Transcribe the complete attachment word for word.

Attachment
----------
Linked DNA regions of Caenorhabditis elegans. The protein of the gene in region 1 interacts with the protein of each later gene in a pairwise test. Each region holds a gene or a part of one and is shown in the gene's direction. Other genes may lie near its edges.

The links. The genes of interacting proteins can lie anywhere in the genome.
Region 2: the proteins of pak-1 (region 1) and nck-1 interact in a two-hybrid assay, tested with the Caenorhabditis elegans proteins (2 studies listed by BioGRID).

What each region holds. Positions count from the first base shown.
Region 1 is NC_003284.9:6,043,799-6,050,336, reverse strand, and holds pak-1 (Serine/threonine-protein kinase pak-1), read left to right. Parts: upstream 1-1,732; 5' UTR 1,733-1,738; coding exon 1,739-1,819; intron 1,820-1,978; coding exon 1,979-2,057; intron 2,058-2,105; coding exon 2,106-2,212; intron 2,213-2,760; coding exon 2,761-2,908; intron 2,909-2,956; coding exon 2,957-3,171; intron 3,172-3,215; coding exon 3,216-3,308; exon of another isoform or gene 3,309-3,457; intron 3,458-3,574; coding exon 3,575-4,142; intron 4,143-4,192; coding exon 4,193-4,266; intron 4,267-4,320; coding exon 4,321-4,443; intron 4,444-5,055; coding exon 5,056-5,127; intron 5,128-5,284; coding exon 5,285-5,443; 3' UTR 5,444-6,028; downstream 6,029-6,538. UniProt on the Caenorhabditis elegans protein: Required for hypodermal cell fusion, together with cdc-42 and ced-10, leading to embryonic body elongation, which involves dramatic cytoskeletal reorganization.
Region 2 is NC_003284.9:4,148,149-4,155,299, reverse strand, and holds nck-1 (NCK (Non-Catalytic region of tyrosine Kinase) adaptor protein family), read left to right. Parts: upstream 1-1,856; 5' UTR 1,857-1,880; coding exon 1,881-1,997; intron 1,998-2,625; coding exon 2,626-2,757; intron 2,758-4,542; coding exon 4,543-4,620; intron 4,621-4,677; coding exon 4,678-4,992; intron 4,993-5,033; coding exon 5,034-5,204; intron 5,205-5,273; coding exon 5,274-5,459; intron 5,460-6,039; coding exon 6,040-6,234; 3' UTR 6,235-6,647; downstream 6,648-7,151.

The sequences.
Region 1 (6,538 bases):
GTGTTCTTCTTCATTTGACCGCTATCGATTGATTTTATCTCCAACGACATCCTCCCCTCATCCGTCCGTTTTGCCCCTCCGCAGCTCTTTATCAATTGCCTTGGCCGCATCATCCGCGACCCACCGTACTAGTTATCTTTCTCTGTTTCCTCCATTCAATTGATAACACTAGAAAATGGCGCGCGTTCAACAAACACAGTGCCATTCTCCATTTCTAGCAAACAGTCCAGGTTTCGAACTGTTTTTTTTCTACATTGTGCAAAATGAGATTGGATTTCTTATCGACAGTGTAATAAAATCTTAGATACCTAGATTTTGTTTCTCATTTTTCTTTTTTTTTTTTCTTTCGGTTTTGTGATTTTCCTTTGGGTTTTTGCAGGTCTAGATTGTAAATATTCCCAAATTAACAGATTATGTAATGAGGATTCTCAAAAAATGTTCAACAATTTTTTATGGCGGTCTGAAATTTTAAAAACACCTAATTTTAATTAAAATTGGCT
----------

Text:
Linked DNA regions of Caenorhabditis elegans. The protein of the gene in region 1 interacts with the protein of each later gene in a pairwise test. Each region holds a gene or a part of one and is shown in the gene's direction. Other genes may lie near its edges.

The links. The genes of interacting proteins can lie anywhere in the genome.
Region 2: the proteins of pak-1 (region 1) and nck-1 interact in a two-hybrid assay, tested with the Caenorhabditis elegans proteins (2 studies listed by BioGRID).

What each region holds. Positions count from the first base shown.
Region 1 is NC_003284.9:6,043,799-6,050,336, reverse strand, and holds pak-1 (Serine/threonine-protein kinase pak-1), read left to right. Parts: upstream 1-1,732; 5' UTR 1,733-1,738; coding exon 1,739-1,819; intron 1,820-1,978; coding exon 1,979-2,057; intron 2,058-2,105; coding exon 2,106-2,212; intron 2,213-2,760; coding exon 2,761-2,908; intron 2,909-2,956; coding exon 2,957-3,171; intron 3,172-3,215; coding exon 3,216-3,308; exon of another isoform or gene 3,309-3,457; intron 3,458-3,574; coding exon 3,575-4,142; intron 4,143-4,192; coding exon 4,193-4,266; intron 4,267-4,320; coding exon 4,321-4,443; intron 4,444-5,055; coding exon 5,056-5,127; intron 5,128-5,284; coding exon 5,285-5,443; 3' UTR 5,444-6,028; downstream 6,029-6,538. UniProt on the Caenorhabditis elegans protein: Required for hypodermal cell fusion, together with cdc-42 and ced-10, leading to embryonic body elongation, which involves dramatic cytoskeletal reorganization.
Region 2 is NC_003284.9:4,148,149-4,155,299, reverse strand, and holds nck-1 (NCK (Non-Catalytic region of tyrosine Kinase) adaptor protein family), read left to right. Parts: upstream 1-1,856; 5' UTR 1,857-1,880; coding exon 1,881-1,997; intron 1,998-2,625; coding exon 2,626-2,757; intron 2,758-4,542; coding exon 4,543-4,620; intron 4,621-4,677; coding exon 4,678-4,992; intron 4,993-5,033; coding exon 5,034-5,204; intron 5,205-5,273; coding exon 5,274-5,459; intron 5,460-6,039; coding exon 6,040-6,234; 3' UTR 6,235-6,647; downstream 6,648-7,151.

The sequences.
Region 1 (6,538 bases):
GTGTTCTTCTTCATTTGACCGCTATCGATTGATTTTATCTCCAACGACATCCTCCCCTCATCCGTCCGTTTTGCCCCTCCGCAGCTCTTTATCAATTGCCTTGGCCGCATCATCCGCGACCCACCGTACTAGTTATCTTTCTCTGTTTCCTCCATTCAATTGATAACACTAGAAAATGGCGCGCGTTCAACAAACACAGTGCCATTCTCCATTTCTAGCAAACAGTCCAGGTTTCGAACTGTTTTTTTTCTACATTGTGCAAAATGAGATTGGATTTCTTATCGACAGTGTAATAAAATCTTAGATACCTAGATTTTGTTTCTCATTTTTCTTTTTTTTTTTTCTTTCGGTTTTGTGATTTTCCTTTGGGTTTTTGCAGGTCTAGATTGTAAATATTCCCAAATTAACAGATTATGTAATGAGGATTCTCAAAAAATGTTCAACAATTTTTTATGGCGGTCTGAAATTTTAAAAACACCTAATTTTAATTAAAATTGGCT